Could the documentation of lxml include some explanation and examples of how to format output? There is very little of it in the current documentation, and I haven’t found anything about it in Shipman’s otherwise excellent side. There is something about it in Frederick Lund’s ElementTree site, but I can’t quite make sense of it, and since lxml sems to have established itself as the go-to Python place for munging XML, it should have self-contained documentation about every aspect of that munging.
lxml has a “pretty-Print=True” keyword. It would be better if the ‘magic’ of it were explained and it were modifiable. It works for most of my purposes, but has some quirks. My files are all text files where every token is a <w> element. Sometimes I split an existing token and create a new token using ‘addnext’ to insert it. Whenever I do that, pretty_print doesn’t put the new element in a new line. This puzzles me because, as far as I know, pretty_print operates on a tree when it is written out. How would it know or care whether a <w> element has been in that tree forever or has just been added?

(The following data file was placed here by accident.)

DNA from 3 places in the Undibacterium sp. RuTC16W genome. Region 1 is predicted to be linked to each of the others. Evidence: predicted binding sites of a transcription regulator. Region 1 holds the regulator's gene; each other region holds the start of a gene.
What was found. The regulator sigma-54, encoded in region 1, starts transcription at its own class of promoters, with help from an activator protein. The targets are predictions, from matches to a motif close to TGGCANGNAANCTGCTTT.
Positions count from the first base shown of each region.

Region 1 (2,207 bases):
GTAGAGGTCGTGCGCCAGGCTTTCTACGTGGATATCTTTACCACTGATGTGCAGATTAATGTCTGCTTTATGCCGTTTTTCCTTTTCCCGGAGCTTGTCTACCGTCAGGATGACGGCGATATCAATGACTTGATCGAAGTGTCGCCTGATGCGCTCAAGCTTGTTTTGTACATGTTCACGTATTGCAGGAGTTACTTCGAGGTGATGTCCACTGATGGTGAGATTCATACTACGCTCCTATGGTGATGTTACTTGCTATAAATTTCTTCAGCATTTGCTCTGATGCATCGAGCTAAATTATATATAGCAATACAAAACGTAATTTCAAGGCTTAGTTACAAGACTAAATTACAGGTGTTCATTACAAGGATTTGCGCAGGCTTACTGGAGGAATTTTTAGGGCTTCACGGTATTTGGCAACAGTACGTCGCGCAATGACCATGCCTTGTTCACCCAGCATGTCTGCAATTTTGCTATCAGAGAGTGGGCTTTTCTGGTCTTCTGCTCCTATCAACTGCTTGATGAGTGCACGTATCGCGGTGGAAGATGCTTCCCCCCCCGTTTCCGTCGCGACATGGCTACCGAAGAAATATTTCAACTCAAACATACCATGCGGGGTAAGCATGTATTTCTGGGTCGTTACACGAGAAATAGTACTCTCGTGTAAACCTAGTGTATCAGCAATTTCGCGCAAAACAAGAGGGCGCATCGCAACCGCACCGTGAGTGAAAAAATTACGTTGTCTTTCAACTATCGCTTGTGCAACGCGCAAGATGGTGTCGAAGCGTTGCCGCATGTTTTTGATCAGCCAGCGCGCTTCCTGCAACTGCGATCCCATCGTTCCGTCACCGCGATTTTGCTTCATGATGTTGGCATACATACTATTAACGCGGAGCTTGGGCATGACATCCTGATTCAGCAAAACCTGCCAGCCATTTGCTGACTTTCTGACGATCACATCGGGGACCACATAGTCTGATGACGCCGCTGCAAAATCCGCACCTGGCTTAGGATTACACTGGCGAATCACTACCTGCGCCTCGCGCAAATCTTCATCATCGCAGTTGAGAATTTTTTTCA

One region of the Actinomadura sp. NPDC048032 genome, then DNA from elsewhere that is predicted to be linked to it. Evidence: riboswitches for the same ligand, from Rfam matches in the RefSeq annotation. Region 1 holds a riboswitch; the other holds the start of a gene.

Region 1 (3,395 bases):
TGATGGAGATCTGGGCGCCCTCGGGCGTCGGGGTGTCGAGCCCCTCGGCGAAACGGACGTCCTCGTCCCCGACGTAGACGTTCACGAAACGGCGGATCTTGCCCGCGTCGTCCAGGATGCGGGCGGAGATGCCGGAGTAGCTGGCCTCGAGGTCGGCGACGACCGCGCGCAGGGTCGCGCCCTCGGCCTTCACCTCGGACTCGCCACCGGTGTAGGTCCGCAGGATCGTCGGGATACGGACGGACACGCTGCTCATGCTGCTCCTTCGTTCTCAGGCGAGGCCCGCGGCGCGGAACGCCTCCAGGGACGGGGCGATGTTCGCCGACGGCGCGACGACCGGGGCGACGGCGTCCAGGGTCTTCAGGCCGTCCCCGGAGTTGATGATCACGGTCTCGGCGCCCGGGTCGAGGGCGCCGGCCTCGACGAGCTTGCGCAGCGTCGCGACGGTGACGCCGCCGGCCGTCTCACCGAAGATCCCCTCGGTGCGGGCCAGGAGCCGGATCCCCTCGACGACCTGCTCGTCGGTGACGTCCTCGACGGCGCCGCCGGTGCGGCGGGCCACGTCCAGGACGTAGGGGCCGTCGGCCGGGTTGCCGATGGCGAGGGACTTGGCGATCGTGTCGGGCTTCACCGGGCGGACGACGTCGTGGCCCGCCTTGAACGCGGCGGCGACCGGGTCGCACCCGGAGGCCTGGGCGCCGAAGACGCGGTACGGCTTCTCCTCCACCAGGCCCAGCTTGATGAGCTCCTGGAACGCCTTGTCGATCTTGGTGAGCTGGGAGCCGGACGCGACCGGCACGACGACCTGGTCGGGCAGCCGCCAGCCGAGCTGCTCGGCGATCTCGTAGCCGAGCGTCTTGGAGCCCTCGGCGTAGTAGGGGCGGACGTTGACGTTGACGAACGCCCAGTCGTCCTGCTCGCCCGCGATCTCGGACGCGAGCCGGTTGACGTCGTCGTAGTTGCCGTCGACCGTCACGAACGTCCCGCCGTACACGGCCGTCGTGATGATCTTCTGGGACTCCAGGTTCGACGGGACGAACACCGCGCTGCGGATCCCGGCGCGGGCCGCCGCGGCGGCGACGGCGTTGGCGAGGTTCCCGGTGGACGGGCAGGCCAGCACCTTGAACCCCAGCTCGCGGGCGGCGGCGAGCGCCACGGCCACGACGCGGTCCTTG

Many formatting routines seem to rely on the number of nestings, adding a space or tab character for every additional level. This does not make a whole lot of sense for linguistically annotated texts where every token is a leaf node wrapped in a <w> or <pc> element and that leaf node may be eight or more levels below the top level. nor does it make sense in that environment to distinguish between inline and block elements for the purpose of formatting. The simplest, most economic, and most readable formatting would take the form of saying:
1. Start all new elements at the left margin, except for <pc> and <w>
2. Indent <pc> and <w> by two space
1. Put all <w> and <pc> elements at the beginning of a line
2. Indent all other elements by two spaces
I’d be very grateful for any advice on how to do this. And I think it would be a good thing if the lxml documentation included a section on formatting choices, preferably with an explanation and examples.